11 Jun 2010
Life in the war; Its fine.
You know, meeting friends, driving around, avoiding traffic policemen and their chalaan (ticket) books. Life goes.
A few things have either changed or have just hit me now.
For some reason India-Pakistan cultural exchange is at an all time high. This observation is only limited to my TV screen at this point however. Bollywood men and women are interviewed regularly by morning and evening show hosts (may I add here morning shows are now a notorious part of Pakistani television, if ever there was something you either loved or hated). Pakistani musicians must/willingly/proudly travel across the border to record Bollywood soundtracks or do shows, both of which they are currently unable to do this side of the border. Some musicians’ claim to fame remains that they managed to make it big across the border, and then they make it big everywhere, or so it seems.
Indian films, which were once taboo at cinemas and theaters all over the country, are no longer so. Indian music on the radio has been big for quite some time, but now it seems heavily accented radio stations (and here you’ll find both the uber-American accents, and the ultra desi accents, we do love our extremes) have found some sort of balance with English, Indian and Pakistani music. (Note here also that while Indian and Pakistani music, which can usually be clumped in the same language category are separated by nationality, English music is a general term for everything else, even music that is not in English but also not in any Sub Continental language.) While Pakistanis have never claimed Bollywood music as their own, over the past few years people have grown more comfortable with it, listening to it as music and not as music from India (and here India is the arch-enemy India, not just another country).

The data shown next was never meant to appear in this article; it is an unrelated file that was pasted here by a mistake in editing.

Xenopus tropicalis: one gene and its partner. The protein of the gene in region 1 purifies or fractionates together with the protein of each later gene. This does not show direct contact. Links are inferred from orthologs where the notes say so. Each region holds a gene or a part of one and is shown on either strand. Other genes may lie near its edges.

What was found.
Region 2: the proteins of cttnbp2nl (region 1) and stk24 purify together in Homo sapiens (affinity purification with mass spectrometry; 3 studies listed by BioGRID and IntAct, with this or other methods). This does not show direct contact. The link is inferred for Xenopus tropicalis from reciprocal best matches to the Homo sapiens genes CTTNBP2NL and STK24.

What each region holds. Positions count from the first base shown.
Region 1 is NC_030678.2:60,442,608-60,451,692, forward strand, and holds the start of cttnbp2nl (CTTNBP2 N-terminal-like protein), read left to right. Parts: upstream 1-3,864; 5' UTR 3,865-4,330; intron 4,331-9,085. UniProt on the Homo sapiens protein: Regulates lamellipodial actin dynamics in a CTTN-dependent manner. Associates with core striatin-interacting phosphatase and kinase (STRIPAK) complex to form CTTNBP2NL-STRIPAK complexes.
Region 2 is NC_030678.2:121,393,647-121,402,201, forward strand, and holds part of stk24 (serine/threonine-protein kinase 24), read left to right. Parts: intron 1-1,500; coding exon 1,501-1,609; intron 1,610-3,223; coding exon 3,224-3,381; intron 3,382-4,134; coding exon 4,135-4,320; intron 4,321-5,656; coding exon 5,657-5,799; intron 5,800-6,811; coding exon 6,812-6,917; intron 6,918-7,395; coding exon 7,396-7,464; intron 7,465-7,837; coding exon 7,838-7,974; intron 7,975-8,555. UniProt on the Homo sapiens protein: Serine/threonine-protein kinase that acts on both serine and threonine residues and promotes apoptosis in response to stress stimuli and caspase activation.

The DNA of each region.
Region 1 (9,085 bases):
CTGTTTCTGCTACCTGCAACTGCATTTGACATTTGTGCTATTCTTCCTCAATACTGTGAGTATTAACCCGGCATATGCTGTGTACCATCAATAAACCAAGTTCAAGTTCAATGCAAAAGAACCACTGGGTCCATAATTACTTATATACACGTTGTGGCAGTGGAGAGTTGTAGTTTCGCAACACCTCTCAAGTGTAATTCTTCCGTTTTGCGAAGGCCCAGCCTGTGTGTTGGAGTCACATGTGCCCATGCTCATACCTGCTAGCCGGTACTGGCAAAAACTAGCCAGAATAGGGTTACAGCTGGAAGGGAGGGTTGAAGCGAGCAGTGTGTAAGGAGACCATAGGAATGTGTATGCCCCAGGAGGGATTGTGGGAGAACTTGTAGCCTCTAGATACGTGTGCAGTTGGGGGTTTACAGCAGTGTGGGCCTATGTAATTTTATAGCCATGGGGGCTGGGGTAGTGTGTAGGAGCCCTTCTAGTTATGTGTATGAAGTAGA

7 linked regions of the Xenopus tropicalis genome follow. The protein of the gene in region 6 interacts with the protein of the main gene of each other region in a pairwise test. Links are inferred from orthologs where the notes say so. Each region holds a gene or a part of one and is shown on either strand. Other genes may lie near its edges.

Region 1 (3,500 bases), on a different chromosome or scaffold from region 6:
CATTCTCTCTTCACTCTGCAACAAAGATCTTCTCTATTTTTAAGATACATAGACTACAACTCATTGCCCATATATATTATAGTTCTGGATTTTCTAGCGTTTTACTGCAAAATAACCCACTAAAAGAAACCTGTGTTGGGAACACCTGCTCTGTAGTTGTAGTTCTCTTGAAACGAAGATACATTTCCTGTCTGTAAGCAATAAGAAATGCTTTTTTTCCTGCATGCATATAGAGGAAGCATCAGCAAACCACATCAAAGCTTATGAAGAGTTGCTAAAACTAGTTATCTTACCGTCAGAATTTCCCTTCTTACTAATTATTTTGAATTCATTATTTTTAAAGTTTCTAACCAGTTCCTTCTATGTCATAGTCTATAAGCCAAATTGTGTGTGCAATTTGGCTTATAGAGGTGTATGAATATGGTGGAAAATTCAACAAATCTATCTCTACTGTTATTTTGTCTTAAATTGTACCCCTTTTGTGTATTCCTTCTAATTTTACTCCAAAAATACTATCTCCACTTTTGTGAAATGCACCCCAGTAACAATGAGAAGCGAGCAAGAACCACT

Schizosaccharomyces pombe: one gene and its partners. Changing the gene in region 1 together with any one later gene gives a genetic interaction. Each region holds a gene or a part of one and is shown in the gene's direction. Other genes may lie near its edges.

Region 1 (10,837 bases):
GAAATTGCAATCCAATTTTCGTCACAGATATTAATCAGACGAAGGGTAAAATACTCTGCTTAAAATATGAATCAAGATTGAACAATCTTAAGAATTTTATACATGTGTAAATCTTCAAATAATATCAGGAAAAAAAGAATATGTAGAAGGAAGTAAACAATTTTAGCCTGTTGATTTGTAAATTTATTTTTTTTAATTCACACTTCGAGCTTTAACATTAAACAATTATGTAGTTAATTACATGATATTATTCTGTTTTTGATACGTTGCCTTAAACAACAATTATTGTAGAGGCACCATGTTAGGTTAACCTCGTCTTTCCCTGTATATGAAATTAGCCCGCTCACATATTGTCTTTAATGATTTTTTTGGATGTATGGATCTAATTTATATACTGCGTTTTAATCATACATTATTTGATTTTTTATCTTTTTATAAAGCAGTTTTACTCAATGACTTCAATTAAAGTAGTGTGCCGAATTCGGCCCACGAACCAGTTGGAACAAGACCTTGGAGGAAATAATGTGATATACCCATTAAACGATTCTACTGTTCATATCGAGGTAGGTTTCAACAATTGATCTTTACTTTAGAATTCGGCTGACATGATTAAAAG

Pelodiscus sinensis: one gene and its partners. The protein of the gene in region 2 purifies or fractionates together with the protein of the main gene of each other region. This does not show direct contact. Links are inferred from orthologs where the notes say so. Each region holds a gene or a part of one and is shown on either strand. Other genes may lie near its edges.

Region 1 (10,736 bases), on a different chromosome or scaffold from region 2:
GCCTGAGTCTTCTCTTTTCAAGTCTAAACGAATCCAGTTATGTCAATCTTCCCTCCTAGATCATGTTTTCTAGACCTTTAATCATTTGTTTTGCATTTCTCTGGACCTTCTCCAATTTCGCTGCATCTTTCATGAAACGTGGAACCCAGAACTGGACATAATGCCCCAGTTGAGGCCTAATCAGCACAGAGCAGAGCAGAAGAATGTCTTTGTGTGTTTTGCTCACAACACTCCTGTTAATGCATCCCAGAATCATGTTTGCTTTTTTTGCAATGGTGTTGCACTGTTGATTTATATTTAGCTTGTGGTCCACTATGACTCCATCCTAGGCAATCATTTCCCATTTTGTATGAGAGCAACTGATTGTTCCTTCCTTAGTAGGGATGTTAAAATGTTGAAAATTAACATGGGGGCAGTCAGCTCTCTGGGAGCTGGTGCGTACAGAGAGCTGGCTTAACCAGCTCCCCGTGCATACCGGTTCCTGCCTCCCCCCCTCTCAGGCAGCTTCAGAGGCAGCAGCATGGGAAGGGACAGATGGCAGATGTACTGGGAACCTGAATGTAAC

My apologies for this shameless use of parentheses.
On a more serious note:
The first day I was here, I went around the city with some friends, running errands I’m not sure why we agreed to run for one of us. Anyway. We went to Hafeez Centre, which is a bustling tech complex in the heart of new urban Lahore. It’s the hub for pirated software, computer parts, mobile phones and anything with an on/off button that needs repair, no exaggeration. While everything inside is roughly the same, just outside the plaza, where you’d usually see illegal parking and street vendors, is now a dark colored 8 foot metal fence, and some illegal parking. The security guards, which I guess have been there even before the fence, are now entrusted with the duty of patting down all men for suicide jackets, or so it seemed since he seemed to have no interest in what I had in my pockets.
This sort of checking is second nature for most, as it’s bound to become once it has been there for a while.
At my old high school, which is adjacent to a government research office, the road is blocked twenty feet either way of the entrance. I’m not sure whether the school or the office is more the reason for not letting cars through (which if it is not obvious, is another security measure), but both can legitimately say they are under threat.
The news is depressing as ever, but satirical news is also as popular as ever. Making fun of ourselves is a talent many cherish, and it is very alive at the moment. A few conversations will tell you though, so is the talent of saying that we deserved all of this damage. Some say because we failed in our duties to God, others because we manage to find worse governments every election (or non-election) and others because we’re just plain hypocritical. And in the grand spirit of it all, everybody makes fun of everybody. It is so much fun.